Laurie woke up to a strange sequence of sensations. The first thing she felt was cold. Cold, deep in her bones, the kind of cold the penetrates the soul. Then there was the cold pressed up against her cheek, the slab of cold steel which she found herself laying on offering no comfort.
Then she felt pain. First in her head, a headache that started where her left had been and the cybernetic patch should have been, and shot back through her skull. Then the pain in her side, the deep burn of a laser blast.
She attempted to push herself up, at least to her knees. She opened her eyes, and everything spun. She fell back to the deck, retching and nauseous. Her patch had been pulled out, and the signals that should have been going to her brain seemed to be going haywire. She closed her good eye tight and drew ragged breaths, trying to piece her situation together.
She reached into her memory, scraping for some clue as to what was going on, and retrieving nothing. The Venturess had left Maciia easily enough, with the promise to deliver a package on the way to Haluush. No big deal.
But somehow, somewhere, someway, it had all gone very, very wrong.
“Scorch?” she rasped, her throat dry. “Bartender?”
Silence was her only answer in the dark ship.
She attempted to open her eye again, face still pressed against the steel. Chaos flooded her senses again, but she fought through it as best she could. Emergency lighting illuminated the cargo bay, doing just enough to cast long, gloomy shadows throughout. She was in the rear, near the cargo ramp. Crates were strewn about in disarray.
It must have been a hull breach, or an open airlock. She closed her eyes again, still grasping for memories. Nothing came.
She pulled herself forward, her side screaming in agony from the wound there. At least it seemed cauterized, otherwise she probably would have bled out on the floor. Inching along, she could see the first aid kit against the front bulwark, glowing in the soft blue light. At least they left that.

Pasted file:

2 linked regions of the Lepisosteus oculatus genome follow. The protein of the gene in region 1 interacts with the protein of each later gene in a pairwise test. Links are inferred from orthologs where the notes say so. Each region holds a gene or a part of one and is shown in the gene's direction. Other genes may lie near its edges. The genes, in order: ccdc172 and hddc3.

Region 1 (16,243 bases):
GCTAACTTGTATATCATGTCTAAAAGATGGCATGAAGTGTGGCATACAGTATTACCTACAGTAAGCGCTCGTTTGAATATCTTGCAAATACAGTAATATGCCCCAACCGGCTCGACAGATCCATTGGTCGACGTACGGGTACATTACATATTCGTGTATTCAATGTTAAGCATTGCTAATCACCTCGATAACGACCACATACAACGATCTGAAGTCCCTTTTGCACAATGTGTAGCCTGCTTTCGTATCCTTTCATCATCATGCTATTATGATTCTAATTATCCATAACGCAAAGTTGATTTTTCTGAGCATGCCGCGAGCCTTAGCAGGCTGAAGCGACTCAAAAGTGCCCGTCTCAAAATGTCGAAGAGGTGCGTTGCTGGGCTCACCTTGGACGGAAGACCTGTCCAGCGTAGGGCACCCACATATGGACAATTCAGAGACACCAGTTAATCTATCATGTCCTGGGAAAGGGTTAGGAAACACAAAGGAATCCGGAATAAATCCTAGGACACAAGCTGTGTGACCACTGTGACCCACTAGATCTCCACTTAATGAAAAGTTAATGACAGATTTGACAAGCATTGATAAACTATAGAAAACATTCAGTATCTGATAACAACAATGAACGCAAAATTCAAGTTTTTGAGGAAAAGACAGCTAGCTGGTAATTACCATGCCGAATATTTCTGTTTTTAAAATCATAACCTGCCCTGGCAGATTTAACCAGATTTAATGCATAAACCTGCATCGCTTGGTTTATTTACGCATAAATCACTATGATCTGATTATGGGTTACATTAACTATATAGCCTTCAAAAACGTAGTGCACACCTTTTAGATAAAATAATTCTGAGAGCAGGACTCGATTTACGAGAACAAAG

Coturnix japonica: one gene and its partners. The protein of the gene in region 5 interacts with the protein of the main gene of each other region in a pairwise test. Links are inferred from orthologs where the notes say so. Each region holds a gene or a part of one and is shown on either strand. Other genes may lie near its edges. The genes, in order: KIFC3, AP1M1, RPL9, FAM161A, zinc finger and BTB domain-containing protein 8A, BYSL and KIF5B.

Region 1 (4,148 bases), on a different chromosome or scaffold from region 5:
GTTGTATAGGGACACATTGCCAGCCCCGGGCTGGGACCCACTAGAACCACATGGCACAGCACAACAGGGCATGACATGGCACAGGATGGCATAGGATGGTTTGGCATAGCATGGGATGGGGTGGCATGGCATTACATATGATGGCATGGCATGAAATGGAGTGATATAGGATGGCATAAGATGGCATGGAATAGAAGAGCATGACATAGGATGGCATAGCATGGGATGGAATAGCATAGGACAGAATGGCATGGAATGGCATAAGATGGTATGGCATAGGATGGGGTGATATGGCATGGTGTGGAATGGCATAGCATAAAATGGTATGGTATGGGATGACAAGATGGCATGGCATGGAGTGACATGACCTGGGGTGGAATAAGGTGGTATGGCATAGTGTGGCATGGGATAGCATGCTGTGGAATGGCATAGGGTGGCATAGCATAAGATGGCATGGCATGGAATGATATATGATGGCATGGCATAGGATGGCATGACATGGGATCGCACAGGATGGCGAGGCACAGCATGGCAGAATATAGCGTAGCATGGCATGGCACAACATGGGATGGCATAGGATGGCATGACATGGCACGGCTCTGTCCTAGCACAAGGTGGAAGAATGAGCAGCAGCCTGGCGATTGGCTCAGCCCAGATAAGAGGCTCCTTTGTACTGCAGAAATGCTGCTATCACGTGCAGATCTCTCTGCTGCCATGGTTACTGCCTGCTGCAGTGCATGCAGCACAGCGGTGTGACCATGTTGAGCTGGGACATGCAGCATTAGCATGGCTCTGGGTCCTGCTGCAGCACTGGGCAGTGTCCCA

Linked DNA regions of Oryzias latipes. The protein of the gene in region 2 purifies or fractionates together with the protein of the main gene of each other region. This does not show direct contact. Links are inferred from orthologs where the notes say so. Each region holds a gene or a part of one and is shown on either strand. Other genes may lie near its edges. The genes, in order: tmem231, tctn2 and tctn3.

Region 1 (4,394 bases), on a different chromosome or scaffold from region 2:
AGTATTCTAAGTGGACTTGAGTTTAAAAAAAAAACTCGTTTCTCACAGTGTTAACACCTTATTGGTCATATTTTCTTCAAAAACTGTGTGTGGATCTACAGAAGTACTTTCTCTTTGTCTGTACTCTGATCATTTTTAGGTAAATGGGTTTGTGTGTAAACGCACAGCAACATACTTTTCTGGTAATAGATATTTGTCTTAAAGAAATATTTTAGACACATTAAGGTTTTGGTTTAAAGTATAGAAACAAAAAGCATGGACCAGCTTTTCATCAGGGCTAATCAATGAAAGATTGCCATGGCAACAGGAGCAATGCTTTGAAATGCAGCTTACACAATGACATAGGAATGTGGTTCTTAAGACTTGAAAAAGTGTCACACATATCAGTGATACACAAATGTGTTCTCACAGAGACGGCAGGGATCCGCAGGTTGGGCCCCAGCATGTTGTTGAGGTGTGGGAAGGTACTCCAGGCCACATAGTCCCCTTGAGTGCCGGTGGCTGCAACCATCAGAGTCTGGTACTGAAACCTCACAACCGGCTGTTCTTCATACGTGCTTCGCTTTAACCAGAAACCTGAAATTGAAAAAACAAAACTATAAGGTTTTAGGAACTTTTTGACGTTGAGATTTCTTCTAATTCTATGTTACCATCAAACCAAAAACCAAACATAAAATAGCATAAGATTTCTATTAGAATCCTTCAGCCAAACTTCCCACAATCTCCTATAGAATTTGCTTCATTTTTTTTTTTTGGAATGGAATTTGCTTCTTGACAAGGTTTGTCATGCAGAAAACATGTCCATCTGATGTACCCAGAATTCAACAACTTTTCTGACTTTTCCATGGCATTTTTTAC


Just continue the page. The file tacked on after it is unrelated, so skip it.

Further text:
It seemed an eternity before she reached it. Her breath was panting as she pulled herself up the wall and unfastened the clasps. She choked down the first painkiller her hands found. There was a syringe, too, and she jabbed it into her arm, the plunger depressing with a hiss. She sighed and slumped against the wall, sliding down it until she was sitting on the floor.
She leaned there for a long while, gathering herself. Step led up to the main deck, with food and living quarters, and- hopefully- a spare patch for her eye. To the cockpit, where she could hopefully figure out what was actually going on.
“You don’t look so good, Cap.” She wrestled her eye open again to seethe Bartender standing at the top of the stairs.
“Never better,” she croaked. “Where the hell have you been?”
“Out, I guess. I woke up in the middle of the floor up here.” He stood and walked stiffly down the stairs. “Though, I don’t rightly remember going to sleep.”
“Me either. We must have had some party.”
He crouched down next to her. “Must have. A few uninvited guests, to be sure.” He looked at where her patch should have been. “Do you have a spare?”
“I hope so. In my quarters, top drawer.” He stood to retrieve it. “Wait. You don’t know what happened here?”
“Not a clue. Last I remember, we left orbit, to drop that package for Miiram. Everything after that is…. just blank.”
She nodded, squeezing her eye shut and swallowing her nausea. The painkillers were working, at least. Her head swam and she wondered where Scorch was, and if she could really trust the Bartender.
He returned presently, though, with a wooden box containing the patch. She picked it up, and pushed a small button on the back of the black rectangle. The small tail which hung from it wiggled a little, and she tilted her head back and lowered it into the socket. There, it found the proper nerves. She shuddered at the brief shock.
“That,” said the Bartender, “Does not look comfortable.”
She shrugged. “You get used to it. Besides, I just took every painkiller in there.” She nodded to the first aid kit. “By the way, I got shot.”
He looked at her side. “We should get you stitched up.”
“We should see what is going on with my ship. Are we even moving?”
“I don’t think so. Engines are quiet.”
“We need to get going, then.”
“It won’t do any good if you’re dead.”